Leos Janácek’s From the House of the Dead has finally, indispensably arrived at the Metropolitan Opera, in a production that leavens the work’s gulag grimness with the pleasures of great theater. It’s a simultaneously sprawling and compact work, packing a suite of tragic stories, grotesque entertainments, acts of businesslike cruelty, and anthropological observations into 100 minutes of burning music.
The composer forged this work out of Dostoevsky’s novel, which reads less like fiction than like a report on a society of captives—its thimblefuls of freedom, its meager joys, the codes of behavior that make imprisonment survivable. Both book and opera lack the traditional appurtenances of music drama: women, romance, a protagonist, or an overarching plot. The director, Patrice Chéreau, ignores these limitations: He binds murderous anecdotes and hostile banter into a taut, powerful story. A troupe of convicts performs a pantomime for the others, and Chéreau exploits the scene for its bawdiness and humor. Janácek sprinkled flecks of tenderness amid the gray despair, and Chéreau capitalizes on them, too, as when an older man—Dostoevsky’s narrator, sung with melancholy dignity by Willard White—befriends a fragile youth.
Janácek’s score is a thing of brutal beauty. It’s hard to miss the rhythmic insistence and melodic passages that go round and round as if they were imprisoned in the listener’s mind. But the toughness need not be forced. Esa-Pekka Salonen, making his preposterously belated Met debut, conducts with a thrilling mix of aggressiveness and precision. The orchestra and chorus give off a hard, diamond sheen.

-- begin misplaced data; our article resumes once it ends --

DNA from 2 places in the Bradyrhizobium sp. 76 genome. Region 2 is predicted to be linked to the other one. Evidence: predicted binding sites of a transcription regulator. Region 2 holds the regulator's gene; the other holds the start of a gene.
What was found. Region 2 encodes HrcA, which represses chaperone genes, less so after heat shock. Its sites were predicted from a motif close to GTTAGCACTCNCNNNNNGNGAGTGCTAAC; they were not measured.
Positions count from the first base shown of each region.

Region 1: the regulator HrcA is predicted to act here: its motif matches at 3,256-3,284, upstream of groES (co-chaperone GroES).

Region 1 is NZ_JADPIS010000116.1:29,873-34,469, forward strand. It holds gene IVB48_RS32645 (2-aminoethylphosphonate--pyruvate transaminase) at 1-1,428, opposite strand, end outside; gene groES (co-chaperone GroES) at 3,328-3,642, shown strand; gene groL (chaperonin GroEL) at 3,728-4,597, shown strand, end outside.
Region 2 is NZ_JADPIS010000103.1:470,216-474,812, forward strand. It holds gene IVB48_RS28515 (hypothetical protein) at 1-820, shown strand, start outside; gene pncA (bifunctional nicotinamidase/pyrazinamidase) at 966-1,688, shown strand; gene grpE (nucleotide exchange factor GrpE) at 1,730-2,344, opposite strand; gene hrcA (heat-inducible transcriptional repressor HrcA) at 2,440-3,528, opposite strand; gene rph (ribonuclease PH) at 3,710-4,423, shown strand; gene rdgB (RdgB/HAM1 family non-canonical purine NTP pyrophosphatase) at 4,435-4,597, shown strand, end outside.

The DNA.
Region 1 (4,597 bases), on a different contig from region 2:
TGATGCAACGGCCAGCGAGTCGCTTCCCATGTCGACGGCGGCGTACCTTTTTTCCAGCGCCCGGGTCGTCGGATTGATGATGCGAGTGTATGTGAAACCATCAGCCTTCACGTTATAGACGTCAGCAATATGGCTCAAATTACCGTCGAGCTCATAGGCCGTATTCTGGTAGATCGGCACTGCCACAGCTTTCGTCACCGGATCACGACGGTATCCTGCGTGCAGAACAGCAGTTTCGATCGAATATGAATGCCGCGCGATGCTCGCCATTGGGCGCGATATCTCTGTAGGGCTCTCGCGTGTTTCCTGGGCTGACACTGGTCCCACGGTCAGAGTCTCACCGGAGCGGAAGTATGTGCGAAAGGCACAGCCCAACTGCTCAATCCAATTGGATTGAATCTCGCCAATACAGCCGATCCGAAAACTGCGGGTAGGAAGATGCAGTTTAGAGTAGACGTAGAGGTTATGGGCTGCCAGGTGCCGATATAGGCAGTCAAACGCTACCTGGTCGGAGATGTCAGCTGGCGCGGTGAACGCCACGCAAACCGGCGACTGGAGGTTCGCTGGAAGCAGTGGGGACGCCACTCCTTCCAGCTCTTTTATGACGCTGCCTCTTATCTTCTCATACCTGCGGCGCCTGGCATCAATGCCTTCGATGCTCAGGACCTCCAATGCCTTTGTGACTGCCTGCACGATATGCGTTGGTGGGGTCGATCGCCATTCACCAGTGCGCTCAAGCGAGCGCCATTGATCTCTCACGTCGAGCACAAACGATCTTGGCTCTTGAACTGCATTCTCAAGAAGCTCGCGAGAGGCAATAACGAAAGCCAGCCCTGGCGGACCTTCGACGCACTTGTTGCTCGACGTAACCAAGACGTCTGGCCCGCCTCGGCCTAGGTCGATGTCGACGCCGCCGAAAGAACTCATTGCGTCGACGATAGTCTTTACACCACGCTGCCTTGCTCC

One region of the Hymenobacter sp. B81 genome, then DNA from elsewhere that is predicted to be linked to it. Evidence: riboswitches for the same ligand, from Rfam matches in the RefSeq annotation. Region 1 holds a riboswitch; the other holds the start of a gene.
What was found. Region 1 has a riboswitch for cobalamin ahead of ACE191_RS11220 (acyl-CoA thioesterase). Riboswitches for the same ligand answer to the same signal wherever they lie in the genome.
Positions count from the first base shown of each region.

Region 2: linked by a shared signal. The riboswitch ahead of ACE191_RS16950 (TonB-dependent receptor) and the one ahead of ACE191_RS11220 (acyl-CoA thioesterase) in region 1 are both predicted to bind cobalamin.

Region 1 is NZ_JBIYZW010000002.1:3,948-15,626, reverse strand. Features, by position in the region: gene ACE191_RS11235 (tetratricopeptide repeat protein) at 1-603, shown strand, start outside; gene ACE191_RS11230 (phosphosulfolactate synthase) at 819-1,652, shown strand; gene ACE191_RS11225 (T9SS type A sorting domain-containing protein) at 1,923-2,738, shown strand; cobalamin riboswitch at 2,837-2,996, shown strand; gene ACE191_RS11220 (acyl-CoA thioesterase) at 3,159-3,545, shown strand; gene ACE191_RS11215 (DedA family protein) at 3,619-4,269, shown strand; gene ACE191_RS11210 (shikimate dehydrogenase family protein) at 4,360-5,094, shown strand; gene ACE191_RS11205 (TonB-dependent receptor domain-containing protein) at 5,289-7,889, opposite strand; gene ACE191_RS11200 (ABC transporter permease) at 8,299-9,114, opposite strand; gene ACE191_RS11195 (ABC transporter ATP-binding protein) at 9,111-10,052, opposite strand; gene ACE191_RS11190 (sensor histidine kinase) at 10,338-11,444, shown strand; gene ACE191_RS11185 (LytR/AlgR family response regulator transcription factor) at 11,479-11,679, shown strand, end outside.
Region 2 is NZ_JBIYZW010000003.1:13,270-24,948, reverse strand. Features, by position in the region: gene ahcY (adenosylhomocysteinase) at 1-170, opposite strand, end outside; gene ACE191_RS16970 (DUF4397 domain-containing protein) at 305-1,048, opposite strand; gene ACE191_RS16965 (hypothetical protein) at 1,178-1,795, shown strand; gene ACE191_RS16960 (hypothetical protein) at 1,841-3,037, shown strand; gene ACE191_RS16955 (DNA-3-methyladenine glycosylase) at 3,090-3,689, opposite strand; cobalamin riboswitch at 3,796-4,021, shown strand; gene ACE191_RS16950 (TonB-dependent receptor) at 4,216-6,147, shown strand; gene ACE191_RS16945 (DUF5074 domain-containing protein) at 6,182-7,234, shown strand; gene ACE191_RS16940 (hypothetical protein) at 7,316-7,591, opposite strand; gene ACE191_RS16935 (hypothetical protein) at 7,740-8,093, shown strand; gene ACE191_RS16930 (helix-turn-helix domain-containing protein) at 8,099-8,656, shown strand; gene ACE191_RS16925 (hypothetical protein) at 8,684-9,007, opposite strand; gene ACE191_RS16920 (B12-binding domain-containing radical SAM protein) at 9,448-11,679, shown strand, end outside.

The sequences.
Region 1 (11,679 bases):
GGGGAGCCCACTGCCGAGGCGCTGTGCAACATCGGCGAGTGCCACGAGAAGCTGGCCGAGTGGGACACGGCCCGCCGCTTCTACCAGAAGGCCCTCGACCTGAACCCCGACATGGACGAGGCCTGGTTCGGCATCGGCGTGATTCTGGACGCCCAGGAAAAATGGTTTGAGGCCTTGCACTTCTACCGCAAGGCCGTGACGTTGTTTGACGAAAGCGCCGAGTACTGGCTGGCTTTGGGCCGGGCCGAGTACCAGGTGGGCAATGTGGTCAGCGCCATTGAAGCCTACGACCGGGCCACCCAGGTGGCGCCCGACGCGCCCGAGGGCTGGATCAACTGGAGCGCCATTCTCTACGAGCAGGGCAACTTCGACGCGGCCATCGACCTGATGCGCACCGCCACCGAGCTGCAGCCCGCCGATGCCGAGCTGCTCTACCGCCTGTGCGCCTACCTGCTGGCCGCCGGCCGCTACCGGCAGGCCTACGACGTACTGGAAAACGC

Prison is a place where discipline and savagery amplify each other. They do the same in this production, with its choreography of wild lurches and flailing arms, its focus and dangerous energy. Set designer Richard Peduzzi encloses the crowded cast within high concrete walls that every so often slide open so that they can shut again with despotic finality. Fights break out—not the usual polite grappling that passes for a brawl in opera, but crackling bursts of violence. Yet not one member of the flawless cast sacrifices an iota of musical control. Eric Stoklossa, a tenor with a voice like copper wire—fine and flexible but surprisingly strong—is making a poignant house debut as the poor young Alyeya. The superb baritone Peter Mattei owns the opera’s final third when, as the convict Shishkov, he narrates his crime of passion with a ravishing mixture of nobility and bitterness.
Chéreau’s production shares a lot of ingredients with Luc Bondy’s embarrassing Tosca: the director’s French inflection, the same set designer, slovenly costumes, a lugubrious air, dingy lighting, and simulated onstage sex. But if Tosca’s vapid avant-garde clichés raised the alarm that the Met’s Peter Gelb might be miring the company in trendiness, From the House of the Dead reassuringly suggests that the same sensibility can also yield a terrific show.